The History of England from the Accession of James the Second, Band 1

Cover
 

Was andere dazu sagen - Rezension schreiben

Es wurden keine Rezensionen gefunden.

Andere Ausgaben - Alle anzeigen

Häufige Begriffe und Wortgruppen

Beliebte Passagen

Seite 5 - South, but in force, in richness, in aptitude for all the highest purposes of the poet, the philosopher, and the orator, inferior to the tongue of Greece alone.
Seite 179 - The LORD God of gods, the LORD God of gods, he knoweth, and Israel he shall know ; if it be in rebellion, or if in transgression against the LORD, (save us not this day...
Seite 1 - Those who compare the age on which their lot has fallen with a golden age which exists only in their imagination, may talk of degeneracy and decay; but no man who is correctly informed as to the past will be disposed to take a morose or desponding view of the present.
Seite 126 - It may well be, in the twentieth century, that the peasant of Dorsetshire may think himself miserably paid with twenty shillings a week; that the carpenter at Greenwich may receive ten shillings a day; that labouring men may be as little used to dine without meat as they now are to eat rye bread ; that sanitary police and medical discoveries may have added several more years to the average length of human life ; that numerous comforts and luxuries which are now unknown, or confined to a few, may...
Seite 111 - Giving no offence in any thing, that the ministry be not blamed; but in all things approving ourselves as the ministers of God, in much patience, in afflictions, in necessities, in distresses, in stripes, in imprisonments...
Seite 126 - The discipline of workshops, of schools, of private families, though not more efficient than at present, was infinitely harsher. Masters, well born and bred, were in the habit of beating their servants. Pedagogues knew no way of imparting knowledge but by beating their pupils. Husbands, of decent station, were not ashamed to beat their wives.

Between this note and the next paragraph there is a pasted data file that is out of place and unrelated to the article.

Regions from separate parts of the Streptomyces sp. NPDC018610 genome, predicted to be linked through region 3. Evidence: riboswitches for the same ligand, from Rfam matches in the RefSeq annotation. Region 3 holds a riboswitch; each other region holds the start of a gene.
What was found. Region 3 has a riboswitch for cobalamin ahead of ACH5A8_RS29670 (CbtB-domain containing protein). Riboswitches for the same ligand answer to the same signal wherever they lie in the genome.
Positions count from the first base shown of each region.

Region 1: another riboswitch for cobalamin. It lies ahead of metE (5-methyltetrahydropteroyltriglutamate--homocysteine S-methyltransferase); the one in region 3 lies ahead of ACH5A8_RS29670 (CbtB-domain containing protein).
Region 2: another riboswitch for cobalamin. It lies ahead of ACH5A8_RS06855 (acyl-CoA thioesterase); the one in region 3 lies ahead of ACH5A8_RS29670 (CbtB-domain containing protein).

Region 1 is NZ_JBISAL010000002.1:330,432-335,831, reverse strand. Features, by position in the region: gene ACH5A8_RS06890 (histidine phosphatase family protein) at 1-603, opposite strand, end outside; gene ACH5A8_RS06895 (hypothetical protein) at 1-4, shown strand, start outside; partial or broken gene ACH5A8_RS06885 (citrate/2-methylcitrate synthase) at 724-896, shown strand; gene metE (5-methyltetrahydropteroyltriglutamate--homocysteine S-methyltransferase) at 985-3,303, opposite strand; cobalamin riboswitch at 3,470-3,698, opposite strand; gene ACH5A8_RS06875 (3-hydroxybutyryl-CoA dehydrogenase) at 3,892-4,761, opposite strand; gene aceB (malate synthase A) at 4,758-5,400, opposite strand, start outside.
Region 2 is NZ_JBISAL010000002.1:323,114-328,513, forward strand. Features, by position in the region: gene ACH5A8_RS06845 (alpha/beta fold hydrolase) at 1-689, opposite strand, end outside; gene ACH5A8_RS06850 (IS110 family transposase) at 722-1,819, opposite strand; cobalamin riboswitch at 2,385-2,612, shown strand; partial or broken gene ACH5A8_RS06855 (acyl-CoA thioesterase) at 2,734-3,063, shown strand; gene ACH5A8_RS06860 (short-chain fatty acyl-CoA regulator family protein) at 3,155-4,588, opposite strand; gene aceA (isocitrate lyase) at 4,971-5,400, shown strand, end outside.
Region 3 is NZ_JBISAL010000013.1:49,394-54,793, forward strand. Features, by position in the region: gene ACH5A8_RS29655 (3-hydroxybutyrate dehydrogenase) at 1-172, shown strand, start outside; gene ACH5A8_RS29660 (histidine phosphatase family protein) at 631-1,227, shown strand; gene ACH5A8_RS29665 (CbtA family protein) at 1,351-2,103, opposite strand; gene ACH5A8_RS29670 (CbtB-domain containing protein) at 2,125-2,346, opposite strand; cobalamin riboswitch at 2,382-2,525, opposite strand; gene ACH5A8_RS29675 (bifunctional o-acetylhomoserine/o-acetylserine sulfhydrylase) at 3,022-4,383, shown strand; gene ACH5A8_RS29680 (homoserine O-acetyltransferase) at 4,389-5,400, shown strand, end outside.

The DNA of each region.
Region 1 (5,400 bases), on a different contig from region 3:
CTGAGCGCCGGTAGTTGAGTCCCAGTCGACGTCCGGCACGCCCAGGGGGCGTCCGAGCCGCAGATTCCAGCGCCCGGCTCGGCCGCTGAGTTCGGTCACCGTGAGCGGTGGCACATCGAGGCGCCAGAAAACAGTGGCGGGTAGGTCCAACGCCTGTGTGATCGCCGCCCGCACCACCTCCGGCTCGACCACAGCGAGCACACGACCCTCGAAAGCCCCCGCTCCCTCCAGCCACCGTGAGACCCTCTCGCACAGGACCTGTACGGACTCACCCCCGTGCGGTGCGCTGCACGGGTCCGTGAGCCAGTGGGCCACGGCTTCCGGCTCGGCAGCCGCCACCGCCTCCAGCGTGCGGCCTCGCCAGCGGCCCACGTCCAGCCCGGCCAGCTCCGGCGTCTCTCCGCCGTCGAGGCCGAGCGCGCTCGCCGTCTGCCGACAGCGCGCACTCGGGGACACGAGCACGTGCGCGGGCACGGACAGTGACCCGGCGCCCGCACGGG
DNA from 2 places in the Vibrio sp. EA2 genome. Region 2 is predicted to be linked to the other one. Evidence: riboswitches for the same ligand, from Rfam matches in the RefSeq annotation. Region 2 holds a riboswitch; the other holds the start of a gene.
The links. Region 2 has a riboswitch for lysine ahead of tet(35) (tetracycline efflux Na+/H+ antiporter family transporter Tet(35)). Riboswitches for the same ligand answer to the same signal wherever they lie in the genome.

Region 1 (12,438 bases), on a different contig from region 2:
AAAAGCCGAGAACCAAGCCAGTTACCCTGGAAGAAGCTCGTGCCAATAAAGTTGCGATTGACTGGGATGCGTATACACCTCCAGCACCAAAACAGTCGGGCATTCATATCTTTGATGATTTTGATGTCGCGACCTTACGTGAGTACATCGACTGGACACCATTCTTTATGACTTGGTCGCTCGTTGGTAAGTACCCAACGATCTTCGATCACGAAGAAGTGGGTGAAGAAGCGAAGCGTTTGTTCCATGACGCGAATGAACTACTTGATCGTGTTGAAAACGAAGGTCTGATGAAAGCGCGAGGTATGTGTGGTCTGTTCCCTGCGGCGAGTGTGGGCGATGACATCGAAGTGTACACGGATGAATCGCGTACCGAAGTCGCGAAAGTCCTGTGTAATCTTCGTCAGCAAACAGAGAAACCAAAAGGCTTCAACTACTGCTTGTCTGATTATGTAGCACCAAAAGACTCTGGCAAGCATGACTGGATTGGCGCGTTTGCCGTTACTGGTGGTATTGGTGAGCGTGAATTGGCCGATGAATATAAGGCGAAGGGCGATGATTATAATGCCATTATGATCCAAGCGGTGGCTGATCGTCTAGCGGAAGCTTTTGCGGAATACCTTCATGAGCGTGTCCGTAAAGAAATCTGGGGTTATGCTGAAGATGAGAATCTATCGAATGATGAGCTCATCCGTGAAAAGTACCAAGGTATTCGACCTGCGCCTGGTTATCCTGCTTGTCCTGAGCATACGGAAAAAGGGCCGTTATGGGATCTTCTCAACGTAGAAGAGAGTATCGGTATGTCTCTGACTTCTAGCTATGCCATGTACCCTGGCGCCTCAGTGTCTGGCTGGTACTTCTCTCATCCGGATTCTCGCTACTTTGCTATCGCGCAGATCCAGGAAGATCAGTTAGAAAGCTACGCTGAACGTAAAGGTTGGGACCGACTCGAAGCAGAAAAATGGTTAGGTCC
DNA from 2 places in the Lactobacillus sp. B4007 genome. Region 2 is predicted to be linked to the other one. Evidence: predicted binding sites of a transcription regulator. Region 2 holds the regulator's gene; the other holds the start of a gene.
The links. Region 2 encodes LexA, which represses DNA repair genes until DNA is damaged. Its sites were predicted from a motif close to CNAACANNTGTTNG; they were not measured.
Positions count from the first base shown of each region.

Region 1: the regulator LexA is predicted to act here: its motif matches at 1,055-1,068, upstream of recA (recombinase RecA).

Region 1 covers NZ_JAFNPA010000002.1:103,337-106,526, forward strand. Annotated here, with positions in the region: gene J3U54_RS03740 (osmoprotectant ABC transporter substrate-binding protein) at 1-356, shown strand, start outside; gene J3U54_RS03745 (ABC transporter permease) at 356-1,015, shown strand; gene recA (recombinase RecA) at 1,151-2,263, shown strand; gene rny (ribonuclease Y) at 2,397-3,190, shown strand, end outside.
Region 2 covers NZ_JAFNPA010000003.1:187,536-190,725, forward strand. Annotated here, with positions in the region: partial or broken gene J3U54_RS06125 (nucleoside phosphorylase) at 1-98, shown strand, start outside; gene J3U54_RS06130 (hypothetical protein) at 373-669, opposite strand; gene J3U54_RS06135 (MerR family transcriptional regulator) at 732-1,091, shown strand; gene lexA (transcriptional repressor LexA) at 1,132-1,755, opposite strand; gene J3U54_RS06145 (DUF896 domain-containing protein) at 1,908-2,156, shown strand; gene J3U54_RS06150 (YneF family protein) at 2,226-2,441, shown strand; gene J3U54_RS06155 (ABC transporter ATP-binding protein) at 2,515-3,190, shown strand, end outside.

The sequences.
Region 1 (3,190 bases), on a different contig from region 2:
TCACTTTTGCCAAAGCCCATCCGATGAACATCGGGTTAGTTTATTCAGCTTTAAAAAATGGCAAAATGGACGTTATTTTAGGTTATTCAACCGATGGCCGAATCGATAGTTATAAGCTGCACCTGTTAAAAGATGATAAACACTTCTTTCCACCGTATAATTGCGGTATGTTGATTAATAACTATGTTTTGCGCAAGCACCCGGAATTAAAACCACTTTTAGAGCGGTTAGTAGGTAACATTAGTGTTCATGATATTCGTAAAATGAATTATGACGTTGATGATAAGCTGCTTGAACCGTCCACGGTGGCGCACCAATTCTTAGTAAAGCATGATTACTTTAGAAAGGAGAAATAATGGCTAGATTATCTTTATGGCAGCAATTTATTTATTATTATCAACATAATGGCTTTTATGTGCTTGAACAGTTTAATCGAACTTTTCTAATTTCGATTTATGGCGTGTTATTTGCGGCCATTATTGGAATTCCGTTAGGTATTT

Seite 14 - ... poverty, in political servitude, and in intellectual torpor, while Protestant countries, once proverbial for sterility and barbarism, have been turned, by skill and industry, into gardens, and can boast of a long list. of heroes and statesmen, philosophers and poets. Whoever, knowing what Italy and Scotland naturally are, and what, four hundred years ago, they actually were, shall now compare the country round Rome with the country round Edinburgh, will be able to form some judgment as to the...
Seite 187 - That king James the Second, having endeavoured to subvert the Constitution of the Kingdom, by breaking the original Contract between king and people, and, by the advice of Jesuits, and other wicked persons, having violated the fundamental Laws, and having withdrawn himself out of the Kingdom, has abdicated the Government, and that the Throne is thereby become vacant.
Seite 112 - At length, in the spring of 1669, a great and daring innovation was attempted. It was announced that a vehicle, described as the Flying Coach, would perform the whole journey between sunrise and sunset. This spirited undertaking was solemnly considered and sanctioned by the Heads of the University, and appears to have excited the same sort of interest which is excited in our own time by the opening of a new railway. The Vice-Chancellor, by a notice affixed in all public places, prescribed the hour...
Seite 115 - Gazette : but neither the Gazette nor any supplementary broadside printed by authority ever contained any intelligence which it did not suit the purposes of the court to publish. The most important parliamentary debates, the most important state trials, recorded in our history, were passed over in profound silence.* In the capital the coffee houses supplied in some measure the place of a journal.

Bibliografische Informationen